October 12, 2023

Beyond Diagnosis: What Your Pathology Report Means for Your Future


After receiving a biopsy on a breast tumor, you typically receive a pathology report, which describes and diagnoses the tissue taken from your body to determine if it’s cancerous or not. It can take anywhere from a few days to two weeks from the time of your biopsy to complete the diagnostic tests required to create the final pathology report. A trained pathologist will write the report, as they have the specific qualifications to identify diseases within tissues. If cancer is found, the report will detail how much it has progressed, whether it has spread to other places in the body, and provide recommended next steps for treatment.

The Role of Pathology Reports in Your Healthcare

Understanding your pathology report is crucial for you to be able to process your diagnosis, make informed decisions about your health, and receive the care you need. To enhance your understanding of your health, the report is designed to provide details that go beyond the basics of your diagnosis. For example, the pathology report may include the following sections and details:

  • The exact anatomical location where the tissue is from
  • The surgical method used to obtain the tissue
  • The gross description, which is a visual account of the specimen’s appearance to the naked eye
  • The microscopic description, which describes how the specimen looks under a microscope compared to other cells
  • The tissue’s molecular characteristics, especially any unusual features
  • The margin status, which reveals how much of the normal tissue surrounding the tumor or abnormal tissue was removed
  • The final diagnosis, if available
  • The stage and severity of cancer, if identified
  • Tumor grade, which details how aggressive any cancerous cells are
  • Lymph node status, which is linked closely with the prognosis of the disease

Finally, the comment section of the pathology report will provide any additional details about your individual situation, diagnosis, relevant clinical history, and previous or impending test results.

Understanding Pathology Terminology

Your breast cancer pathology report may be full of terminology you aren’t familiar with. It can be especially overwhelming when you’re anxious to get answers about your health. Here are some key terms to understand:

  • Etiology – The cause of a disease
  • Biopsy – The medical process of removing a tumor or abnormal piece of tissue from your body so it can be tested for disease
  • Block – The tissue that’s been removed during a biopsy, sliced into thin layers, and placed on a glass slide to be examined under a microscope is called a “tissue block.”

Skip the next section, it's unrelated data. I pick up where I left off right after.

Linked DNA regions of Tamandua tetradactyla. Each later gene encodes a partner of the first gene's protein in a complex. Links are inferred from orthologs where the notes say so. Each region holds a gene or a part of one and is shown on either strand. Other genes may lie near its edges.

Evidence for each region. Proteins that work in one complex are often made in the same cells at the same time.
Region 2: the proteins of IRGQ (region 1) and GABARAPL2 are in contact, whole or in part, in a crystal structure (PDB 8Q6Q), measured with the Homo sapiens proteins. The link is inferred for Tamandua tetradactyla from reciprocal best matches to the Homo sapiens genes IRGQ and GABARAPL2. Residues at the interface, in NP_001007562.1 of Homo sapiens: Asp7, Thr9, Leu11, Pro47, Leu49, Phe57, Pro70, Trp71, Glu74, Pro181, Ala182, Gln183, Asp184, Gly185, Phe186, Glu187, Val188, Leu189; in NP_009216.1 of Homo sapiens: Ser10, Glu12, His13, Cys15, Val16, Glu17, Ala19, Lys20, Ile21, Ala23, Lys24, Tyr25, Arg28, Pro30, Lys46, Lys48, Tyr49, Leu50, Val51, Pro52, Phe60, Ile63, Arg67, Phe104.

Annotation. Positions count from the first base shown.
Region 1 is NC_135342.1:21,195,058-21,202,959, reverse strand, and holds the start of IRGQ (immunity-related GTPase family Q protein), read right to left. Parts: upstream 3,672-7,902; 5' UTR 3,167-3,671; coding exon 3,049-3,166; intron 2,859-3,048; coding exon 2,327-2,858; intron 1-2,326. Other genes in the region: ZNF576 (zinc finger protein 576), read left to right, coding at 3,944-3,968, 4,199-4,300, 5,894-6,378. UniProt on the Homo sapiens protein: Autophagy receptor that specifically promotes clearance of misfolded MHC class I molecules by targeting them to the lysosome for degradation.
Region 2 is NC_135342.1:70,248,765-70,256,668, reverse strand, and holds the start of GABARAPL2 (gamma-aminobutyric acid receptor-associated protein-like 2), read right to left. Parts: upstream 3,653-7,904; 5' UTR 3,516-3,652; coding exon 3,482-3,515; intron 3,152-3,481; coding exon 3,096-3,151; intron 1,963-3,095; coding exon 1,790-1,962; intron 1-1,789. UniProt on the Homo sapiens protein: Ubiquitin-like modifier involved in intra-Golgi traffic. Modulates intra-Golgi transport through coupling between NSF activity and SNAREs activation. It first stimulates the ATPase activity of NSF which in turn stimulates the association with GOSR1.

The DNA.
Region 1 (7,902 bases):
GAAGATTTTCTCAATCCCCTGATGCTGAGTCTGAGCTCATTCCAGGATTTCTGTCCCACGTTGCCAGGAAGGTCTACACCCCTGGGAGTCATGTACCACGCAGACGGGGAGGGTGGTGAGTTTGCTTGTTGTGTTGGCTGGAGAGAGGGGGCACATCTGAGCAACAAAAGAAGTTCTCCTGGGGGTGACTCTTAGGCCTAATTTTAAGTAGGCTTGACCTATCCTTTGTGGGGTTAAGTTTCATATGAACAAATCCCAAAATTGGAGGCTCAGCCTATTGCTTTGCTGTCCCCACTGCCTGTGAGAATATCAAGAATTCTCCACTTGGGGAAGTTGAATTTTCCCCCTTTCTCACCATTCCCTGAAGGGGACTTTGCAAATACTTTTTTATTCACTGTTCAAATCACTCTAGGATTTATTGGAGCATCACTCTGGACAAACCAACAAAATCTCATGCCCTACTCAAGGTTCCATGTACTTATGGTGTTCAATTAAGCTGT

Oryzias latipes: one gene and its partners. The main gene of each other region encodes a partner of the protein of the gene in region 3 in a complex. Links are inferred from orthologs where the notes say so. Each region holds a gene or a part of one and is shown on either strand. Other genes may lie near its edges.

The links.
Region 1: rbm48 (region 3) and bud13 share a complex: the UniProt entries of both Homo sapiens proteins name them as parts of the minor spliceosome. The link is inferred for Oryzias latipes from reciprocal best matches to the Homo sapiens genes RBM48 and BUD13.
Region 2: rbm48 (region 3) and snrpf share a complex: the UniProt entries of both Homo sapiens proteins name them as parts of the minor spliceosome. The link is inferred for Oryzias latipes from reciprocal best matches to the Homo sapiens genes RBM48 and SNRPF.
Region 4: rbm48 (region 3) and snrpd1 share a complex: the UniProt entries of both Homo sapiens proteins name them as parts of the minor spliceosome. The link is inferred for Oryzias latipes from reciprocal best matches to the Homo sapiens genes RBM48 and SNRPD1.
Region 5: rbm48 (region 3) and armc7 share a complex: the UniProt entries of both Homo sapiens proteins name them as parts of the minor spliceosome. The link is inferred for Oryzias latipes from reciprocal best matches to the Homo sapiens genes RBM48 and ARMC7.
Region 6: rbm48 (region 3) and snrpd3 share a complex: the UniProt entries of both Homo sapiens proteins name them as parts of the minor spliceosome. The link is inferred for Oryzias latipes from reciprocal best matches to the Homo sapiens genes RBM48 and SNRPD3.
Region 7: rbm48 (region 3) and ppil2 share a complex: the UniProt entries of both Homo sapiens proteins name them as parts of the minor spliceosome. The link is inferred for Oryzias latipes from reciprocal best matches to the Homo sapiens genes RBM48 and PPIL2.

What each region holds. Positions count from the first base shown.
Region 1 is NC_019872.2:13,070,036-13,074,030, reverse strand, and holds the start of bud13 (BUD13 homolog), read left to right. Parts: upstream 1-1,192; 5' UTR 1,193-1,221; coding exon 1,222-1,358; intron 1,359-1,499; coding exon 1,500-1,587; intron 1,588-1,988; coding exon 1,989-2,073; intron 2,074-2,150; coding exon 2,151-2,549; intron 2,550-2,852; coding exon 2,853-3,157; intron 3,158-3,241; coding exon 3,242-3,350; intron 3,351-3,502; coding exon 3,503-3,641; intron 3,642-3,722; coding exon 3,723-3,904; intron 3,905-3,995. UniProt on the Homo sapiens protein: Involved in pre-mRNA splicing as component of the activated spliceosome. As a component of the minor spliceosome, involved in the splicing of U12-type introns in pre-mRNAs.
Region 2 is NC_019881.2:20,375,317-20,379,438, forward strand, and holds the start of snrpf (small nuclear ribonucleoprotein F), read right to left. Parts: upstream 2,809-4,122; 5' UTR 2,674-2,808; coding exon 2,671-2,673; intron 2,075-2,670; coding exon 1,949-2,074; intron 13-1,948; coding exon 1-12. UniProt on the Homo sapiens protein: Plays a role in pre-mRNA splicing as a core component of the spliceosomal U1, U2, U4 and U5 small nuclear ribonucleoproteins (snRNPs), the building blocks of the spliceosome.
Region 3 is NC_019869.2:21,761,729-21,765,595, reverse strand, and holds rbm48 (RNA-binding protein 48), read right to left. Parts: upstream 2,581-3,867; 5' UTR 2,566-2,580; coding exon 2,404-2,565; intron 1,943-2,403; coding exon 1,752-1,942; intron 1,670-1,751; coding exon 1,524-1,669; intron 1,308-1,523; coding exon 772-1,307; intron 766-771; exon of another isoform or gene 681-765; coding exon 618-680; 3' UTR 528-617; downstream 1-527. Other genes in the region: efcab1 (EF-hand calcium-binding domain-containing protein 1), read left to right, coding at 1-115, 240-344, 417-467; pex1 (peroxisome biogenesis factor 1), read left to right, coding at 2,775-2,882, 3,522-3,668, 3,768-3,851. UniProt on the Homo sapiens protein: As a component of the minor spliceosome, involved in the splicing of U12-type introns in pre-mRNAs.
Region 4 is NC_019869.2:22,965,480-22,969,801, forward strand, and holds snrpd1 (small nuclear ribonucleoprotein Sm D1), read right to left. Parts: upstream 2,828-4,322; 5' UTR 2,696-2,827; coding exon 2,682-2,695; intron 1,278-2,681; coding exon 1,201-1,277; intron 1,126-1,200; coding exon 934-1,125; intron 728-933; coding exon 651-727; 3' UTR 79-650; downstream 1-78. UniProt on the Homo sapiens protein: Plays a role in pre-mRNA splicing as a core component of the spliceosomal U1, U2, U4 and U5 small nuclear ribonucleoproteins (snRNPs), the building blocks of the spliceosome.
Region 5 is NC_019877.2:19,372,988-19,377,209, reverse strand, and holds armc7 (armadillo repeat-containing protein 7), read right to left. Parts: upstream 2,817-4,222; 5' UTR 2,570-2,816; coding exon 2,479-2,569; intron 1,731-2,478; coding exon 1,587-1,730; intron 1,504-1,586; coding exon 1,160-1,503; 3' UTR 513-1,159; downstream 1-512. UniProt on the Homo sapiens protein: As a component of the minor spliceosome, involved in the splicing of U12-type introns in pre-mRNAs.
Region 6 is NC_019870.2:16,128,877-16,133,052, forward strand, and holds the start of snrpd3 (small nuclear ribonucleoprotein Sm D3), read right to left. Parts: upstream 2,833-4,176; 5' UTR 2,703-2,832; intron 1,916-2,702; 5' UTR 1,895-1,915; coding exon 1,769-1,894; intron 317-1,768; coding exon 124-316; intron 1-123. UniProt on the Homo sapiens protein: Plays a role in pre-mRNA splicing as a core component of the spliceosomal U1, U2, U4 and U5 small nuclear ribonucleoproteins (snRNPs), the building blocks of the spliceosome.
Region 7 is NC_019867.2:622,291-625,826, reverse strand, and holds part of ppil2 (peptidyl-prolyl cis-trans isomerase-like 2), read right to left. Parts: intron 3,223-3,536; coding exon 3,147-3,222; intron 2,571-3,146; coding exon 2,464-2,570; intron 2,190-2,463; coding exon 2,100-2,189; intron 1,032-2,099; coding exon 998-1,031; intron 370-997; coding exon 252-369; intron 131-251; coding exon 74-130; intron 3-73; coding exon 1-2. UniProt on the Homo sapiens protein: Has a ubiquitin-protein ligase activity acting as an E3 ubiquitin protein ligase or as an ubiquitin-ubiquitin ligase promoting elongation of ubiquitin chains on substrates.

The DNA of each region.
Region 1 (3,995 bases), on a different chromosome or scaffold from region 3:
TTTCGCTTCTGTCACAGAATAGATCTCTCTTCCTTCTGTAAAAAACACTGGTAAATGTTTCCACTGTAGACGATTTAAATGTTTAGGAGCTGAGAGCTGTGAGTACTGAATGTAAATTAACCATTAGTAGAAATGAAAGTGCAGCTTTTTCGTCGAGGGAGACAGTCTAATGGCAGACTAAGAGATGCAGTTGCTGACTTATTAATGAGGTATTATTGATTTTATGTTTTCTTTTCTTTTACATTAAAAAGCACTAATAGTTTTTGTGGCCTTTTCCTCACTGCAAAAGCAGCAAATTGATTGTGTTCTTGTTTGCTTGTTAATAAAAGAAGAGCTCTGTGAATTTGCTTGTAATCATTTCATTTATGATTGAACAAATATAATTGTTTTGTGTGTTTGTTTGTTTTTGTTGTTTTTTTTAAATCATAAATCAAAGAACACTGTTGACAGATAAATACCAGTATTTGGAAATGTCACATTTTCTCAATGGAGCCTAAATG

• DCIS (Ductal Carcinoma In Situ) – Abnormal cells inside a milk duct in the breast indicating one of the earliest forms of noninvasive breast cancer
  • LCIS (Lobular Carcinoma In Situ) – Abnormal cells in the breast lobules that aren’t cancerous but could indicate an increased risk of developing breast cancer
  • IDC (Invasive Ductal Carcinoma) – Cancerous cell growth that starts in the milk ducts and spreads to nearby breast tissue
  • ILC (Invasive Lobular Carcinoma) – An invasive form of cancerous cell growth that started in the breast lobules and has spread beyond the original tumor site
  • Benign – A cluster of cells that seems abnormal but is not cancerous
  • Malignant – Cancerous cells that can spread uncontrollably
  • Margins – The area of normal tissue surrounding the tumor that gets removed out of caution
  • Grade – A measure of how aggressive cancerous cells are on a scale of 1 to 4
  • Metastasis – Indicates a spread of cancerous cells to a distant region of the body

Translating Pathology Results into Treatment Decisions

The pathology report is a crucial bridge between understanding your diagnosis and making essential and possibly urgent decisions about your course of treatment. When your pathology report is available, your care team will discuss the findings with you, help you process the results, interpret what it means for your situation, provide you with an opportunity to ask questions, and recommend next steps for treatment.


If your breast tumor is determined to be benign, it’s non-cancerous and doesn’t pose an immediate threat to your health. However, follow-up care is still critical to ensure your tumor doesn’t grow and cause complications over time. Sometimes, benign tumors can compress other internal body parts and require additional surgical intervention. Some patients also opt to undergo further procedures on benign tumors for cosmetic reasons. Your specific care plan will be determined by your individual health history, lifestyle, and the size, location, and type of tumor.

If your pathologist identifies your breast tumor as malignant, that means it is cancerous and poses the risk of spreading further throughout your body (metastasis). Malignant tumors can spread cancerous cells rapidly, so immediate treatment is required. The earlier breast cancer is identified, the more treatment options you’ll have available. Sometimes, localized cancer can be removed with surgery or radiotherapy. More advanced cancer is likely to require chemotherapy or immunotherapy.

Monitoring and Follow-Up after Pathology Results

Continue to monitor the affected area for changes after receiving your pathology results. Your care team will help you schedule necessary follow-up appointments, which may include physical exams, additional biopsies, or imaging tests. Adhering to the check-up schedule set by your doctor is crucial for managing your condition, ensuring your tumor remains stable, and detecting any other abnormalities early. Remember that your diet, exercise habits, stress levels, and mental health will also influence your journey and must be prioritized to optimize your overall health outcomes.